Also 51.7 ÷ 1000 = 517/10 × 1/1000= 517/10000 = 0.0517

When decimal numbers are divided in powers of 10, it can be noted that the decimal number so obtained contains the same number of decimal digits as that of zeros in powers of 10.

Let us see whether there is a pattern for dividing numbers by 10, 100 and 1000.

Observe the following and complete it.

Try these Take. 36.7 ÷ 10 = 3.67. In 36.7 and 3.67, the digits are the same namely, 3, 6 and 7, but the decimal point has been shifted to the left by one place in the obtained decimal number after division. Note that 10 is one zero followed by 1.

Similarly, in 36.7 ÷ 100 = 0.367, the decimal point has been shifted to the left by two places in the obtained decimal number after division. Note that 100 is two zeros followed by 1.

Similarly, in 36.7 ÷ 1000 = 0.0367, the decimal point has been shifted to the left by three places in the obtained decimal number after division. Note that 1000 is three zeros followed by 1.

Hence we can conclude that while dividing a decimal number by 10, 100 and 1000, the digits of the number (Dividend) and the obtained decimal number after division are the same but the decimal point in the obtained decimal number after division is shifted to the left by as many places as there are zeros followed by 1.

Try these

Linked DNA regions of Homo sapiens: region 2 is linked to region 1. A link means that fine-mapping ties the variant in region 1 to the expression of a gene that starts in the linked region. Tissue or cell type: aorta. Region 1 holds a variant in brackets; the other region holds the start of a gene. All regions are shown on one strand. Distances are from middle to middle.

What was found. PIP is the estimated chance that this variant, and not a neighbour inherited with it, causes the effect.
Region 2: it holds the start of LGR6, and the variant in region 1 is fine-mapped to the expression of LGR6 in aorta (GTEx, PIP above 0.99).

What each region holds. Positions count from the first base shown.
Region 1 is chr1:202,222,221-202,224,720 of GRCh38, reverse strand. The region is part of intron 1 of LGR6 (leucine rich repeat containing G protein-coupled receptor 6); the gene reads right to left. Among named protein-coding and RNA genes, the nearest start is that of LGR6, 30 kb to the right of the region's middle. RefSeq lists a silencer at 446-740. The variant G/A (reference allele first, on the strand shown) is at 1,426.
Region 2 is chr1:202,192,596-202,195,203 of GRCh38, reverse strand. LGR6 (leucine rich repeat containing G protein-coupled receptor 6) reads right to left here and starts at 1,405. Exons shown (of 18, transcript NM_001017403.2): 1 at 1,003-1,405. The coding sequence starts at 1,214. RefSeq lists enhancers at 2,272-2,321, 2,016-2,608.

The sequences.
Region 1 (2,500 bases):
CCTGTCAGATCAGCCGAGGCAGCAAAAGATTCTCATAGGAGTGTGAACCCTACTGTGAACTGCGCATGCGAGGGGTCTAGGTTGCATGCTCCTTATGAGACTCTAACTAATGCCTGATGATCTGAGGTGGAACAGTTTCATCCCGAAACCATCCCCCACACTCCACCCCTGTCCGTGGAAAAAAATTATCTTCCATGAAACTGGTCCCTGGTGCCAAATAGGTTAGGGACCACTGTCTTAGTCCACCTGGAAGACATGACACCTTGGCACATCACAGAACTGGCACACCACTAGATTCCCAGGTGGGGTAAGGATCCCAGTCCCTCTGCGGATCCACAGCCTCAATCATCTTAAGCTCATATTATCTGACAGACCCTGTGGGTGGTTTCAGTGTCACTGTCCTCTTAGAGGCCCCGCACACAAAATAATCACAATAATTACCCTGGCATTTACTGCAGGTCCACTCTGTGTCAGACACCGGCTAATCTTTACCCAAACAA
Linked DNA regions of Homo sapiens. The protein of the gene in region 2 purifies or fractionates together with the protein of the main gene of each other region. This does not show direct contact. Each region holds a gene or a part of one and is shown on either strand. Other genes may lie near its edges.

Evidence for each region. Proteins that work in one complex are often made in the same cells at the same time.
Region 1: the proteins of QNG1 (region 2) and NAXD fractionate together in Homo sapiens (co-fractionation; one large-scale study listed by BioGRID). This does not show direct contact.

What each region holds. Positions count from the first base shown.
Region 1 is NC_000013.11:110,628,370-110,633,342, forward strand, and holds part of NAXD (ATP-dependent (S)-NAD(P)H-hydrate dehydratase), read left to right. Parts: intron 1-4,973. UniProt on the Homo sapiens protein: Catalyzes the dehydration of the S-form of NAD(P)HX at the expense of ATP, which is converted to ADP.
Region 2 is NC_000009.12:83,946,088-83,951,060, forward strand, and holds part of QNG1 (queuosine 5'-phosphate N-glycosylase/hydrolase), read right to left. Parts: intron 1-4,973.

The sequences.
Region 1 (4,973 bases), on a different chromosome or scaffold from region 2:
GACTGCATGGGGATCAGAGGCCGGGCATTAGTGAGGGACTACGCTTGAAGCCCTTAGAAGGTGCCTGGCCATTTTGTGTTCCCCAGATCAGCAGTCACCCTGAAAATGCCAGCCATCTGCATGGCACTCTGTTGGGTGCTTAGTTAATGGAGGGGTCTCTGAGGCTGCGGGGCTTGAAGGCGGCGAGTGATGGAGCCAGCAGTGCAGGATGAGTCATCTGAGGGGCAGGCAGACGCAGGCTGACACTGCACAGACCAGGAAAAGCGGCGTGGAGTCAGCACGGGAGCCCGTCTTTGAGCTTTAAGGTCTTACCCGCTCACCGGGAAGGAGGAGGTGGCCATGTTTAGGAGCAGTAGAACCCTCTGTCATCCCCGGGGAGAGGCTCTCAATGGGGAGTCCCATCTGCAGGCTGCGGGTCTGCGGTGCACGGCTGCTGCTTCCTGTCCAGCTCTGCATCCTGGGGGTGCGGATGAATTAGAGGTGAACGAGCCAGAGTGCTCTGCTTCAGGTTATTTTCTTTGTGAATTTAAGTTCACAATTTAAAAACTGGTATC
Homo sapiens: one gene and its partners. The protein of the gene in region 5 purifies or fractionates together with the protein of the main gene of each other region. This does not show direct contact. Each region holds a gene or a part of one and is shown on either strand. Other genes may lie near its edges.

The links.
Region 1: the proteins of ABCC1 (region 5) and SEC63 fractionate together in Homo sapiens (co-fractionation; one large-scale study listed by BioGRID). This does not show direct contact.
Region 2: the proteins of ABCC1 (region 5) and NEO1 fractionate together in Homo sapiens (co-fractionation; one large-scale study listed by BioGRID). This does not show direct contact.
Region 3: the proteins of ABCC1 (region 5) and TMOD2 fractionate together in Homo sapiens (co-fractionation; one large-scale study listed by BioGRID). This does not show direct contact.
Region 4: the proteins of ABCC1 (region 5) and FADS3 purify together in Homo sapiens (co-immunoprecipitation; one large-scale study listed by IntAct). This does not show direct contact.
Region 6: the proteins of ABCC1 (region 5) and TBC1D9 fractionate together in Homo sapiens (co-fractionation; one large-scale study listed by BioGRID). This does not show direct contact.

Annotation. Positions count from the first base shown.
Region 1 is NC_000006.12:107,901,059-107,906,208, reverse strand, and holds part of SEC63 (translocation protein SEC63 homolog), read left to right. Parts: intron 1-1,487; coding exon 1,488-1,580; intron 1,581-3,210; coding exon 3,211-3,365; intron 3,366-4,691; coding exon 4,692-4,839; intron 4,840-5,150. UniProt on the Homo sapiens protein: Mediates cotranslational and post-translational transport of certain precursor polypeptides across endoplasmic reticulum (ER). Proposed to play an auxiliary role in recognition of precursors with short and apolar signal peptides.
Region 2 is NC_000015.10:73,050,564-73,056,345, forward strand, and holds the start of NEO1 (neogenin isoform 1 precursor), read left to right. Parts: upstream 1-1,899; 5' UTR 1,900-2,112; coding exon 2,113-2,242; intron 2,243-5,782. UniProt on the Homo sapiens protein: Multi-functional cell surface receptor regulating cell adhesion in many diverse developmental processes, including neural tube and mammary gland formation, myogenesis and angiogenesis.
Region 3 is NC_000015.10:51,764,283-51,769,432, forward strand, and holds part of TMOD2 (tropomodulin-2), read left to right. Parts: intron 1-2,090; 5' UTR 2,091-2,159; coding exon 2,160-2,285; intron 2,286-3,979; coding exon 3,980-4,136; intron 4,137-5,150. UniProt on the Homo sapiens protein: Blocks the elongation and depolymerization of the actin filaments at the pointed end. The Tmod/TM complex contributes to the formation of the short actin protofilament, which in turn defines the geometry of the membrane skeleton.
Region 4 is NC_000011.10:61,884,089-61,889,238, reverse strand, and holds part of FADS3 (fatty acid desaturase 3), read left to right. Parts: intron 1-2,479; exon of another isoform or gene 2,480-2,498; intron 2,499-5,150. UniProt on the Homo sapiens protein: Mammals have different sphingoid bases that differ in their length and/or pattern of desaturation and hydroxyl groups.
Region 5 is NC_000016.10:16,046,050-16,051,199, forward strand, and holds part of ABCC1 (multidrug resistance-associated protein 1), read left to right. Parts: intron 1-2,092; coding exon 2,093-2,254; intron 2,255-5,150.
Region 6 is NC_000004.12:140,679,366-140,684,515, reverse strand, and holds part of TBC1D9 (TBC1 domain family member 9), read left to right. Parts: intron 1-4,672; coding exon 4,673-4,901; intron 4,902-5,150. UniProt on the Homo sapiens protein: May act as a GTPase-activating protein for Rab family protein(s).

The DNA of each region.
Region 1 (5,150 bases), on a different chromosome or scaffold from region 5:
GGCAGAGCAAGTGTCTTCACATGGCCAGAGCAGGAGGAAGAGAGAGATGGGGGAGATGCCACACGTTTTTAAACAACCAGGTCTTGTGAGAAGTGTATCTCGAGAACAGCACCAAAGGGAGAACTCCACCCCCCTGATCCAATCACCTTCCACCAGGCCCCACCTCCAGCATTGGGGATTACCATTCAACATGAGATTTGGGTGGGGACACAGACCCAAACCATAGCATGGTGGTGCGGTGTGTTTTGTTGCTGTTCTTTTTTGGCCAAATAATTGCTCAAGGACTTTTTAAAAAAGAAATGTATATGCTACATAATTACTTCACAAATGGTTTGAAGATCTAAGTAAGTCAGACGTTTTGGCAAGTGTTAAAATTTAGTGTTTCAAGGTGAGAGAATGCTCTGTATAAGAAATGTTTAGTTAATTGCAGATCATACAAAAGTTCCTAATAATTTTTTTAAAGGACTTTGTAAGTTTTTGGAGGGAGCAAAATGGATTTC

Divide the following

(i) 17.237 ÷ 10

(ii) 17.237 ÷ 100

(iii) 17.237 ÷ 1000 Therefore, we can find 2.68 ÷ 10 = 0.268 ;

2.68 ÷ 100 = 0.0268 ; 2.68 ÷ 1000 = 0.00268.

(iii) Division of a decimal number by a whole number

Let us divide a decimal number by a whole number. Consider the following. Note

We have to estimate to check that the quotient is reasonably correct. Round 9.6 to 10 and divide by 8. Since 8 goes into 10 once with a small reminder, the answer 1.2 is reasonably correct.

From the above three cases, we observe that we can also divide the number without considering the decimal point first and then the decimal point in the amount may be placed as equivalent to the decimal digits of dividend.

For example, take 52.16 ÷ 4

Now, let us divide 5216 by 4.

5216/4 = 1304

Now there are 2 decimal digits in the dividend. So the quotient also will have two decimal digits.

Therefore, 52.16 ÷ 4 = 13.02

Try these